Colonna gave an example from a recent rehearsal. “Last night,” he said, “I was trying to get someone to say ‘ahem’ at just the right moment. It was tough. It takes meticulous timing to be funny.”

Noel Coward. (photo: By George Grantham Bain
Collection (Library of Congress) [Public domain], via
Wikimedia Commons)
Comedy is something Colonna grew up with as he is the son of respected comedian Jerry Colonna, whose career included, among many other things, acting in three popular Bob Hope-Bing Crosby road films and providing the voice of the March Hare in Disney’s “Alice in Wonderland.”

Bob Colonna emphasized that he learned a lot from his father, such as setting up a gag and the all-important timing.

The RIC production of “Hay Fever” is staying close to the script. Colonna is changing a few very obscure words, like “punkah” (a ceiling fan, from India, operated by a cord), but little else.

The set, by theatre professor Christopher Abernathy, is art deco in style and totally period as are the costumes by Charlotte Dunning Burgess, the college’s costume shop supervisor. To add to the realism, the play will be voiced in British accents, and to ensure their authenticity, Colonna is bringing in two English friends of his to act as accent coaches.

As Colonna noted, the nationality of the speakers affects the pace of their speech and that of the play.

“Americans drawl,” he said. “The British are snappy.

“The comic pace has a sprightly rhythm to it. But everything in art is self-contradictory and sometimes you have to slow down and speak clearly. Otherwise, it would be like a fire truck running over a terrier.”

Good comic acting takes a special intuition, and Colonna, who is himself an actor, illustrated one aspect with a story involving another notable father-son pair, comedian Bert Lahr (the Cowardly Lion in “The Wizard of Oz”) and his son, theatre critic John Lahr.

The son was watching his father do a routine that he did many times over, but this one time he did something different and got a good laugh.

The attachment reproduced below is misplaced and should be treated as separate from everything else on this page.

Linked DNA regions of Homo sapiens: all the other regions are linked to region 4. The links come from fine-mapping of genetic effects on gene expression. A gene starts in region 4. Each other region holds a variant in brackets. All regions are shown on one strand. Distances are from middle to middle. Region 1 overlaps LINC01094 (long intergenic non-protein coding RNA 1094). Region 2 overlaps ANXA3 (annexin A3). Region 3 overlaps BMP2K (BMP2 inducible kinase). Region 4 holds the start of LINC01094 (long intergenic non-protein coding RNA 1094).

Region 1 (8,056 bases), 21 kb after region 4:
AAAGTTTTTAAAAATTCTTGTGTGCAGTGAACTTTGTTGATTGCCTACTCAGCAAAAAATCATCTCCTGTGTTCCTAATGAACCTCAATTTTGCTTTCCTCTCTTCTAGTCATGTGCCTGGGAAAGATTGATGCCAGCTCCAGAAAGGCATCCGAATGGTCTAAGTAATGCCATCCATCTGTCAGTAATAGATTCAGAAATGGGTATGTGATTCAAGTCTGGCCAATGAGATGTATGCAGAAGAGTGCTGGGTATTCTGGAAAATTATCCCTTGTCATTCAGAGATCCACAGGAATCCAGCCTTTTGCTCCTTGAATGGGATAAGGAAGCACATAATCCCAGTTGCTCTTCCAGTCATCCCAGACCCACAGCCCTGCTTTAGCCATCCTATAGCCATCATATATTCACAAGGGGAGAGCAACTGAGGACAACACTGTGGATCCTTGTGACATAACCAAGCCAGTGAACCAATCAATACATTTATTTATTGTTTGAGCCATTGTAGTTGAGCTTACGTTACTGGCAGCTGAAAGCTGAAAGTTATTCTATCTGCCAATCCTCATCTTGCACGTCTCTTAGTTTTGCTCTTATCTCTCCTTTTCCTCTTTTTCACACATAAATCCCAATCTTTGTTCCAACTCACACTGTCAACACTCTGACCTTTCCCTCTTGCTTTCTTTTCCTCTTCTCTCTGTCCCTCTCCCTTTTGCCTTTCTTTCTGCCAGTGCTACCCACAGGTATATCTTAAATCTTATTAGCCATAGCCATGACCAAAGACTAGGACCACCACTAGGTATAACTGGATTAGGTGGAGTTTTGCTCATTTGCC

The son asked the father how he knew to do that, and Bert Lahr replied, “The audience told me.”

Colonna commented, “You can learn a lot from the audience. You surf the audience and read the waves.

“As a director, you send others to do that, then you can adjust it.”

A play like “Hay Fever” requires an especially skilled cast, for it is not the kind of comedy contemporary audiences are used to.

“You have to listen,” Colonna emphasized, “and we’re not used to listening. There are no laugh tracks and no people falling down. The play has an intelligence to it. The audience has to do some work.”

With this production, he is very confident in his cast. “They are the cream of the crop,” he said.

The director also mentioned another surprising but relevant point – the jokes in “Hay Fever” are close to 100 years old.

That could be an advantage, however. “Hay Fever” just might serve as a cure to the common simple-minded comedy and provide a good lift to the spirits. But between laughs remember: fun can take work. It’s just another case of art – and life – being self-contradictory.

General admission is $15. Tickets can be purchased in advance via Visa or MasterCard by calling (401) 456-8144 from 10 a.m. to 4 p.m. weekdays, or online at www.ric.edu/pfa.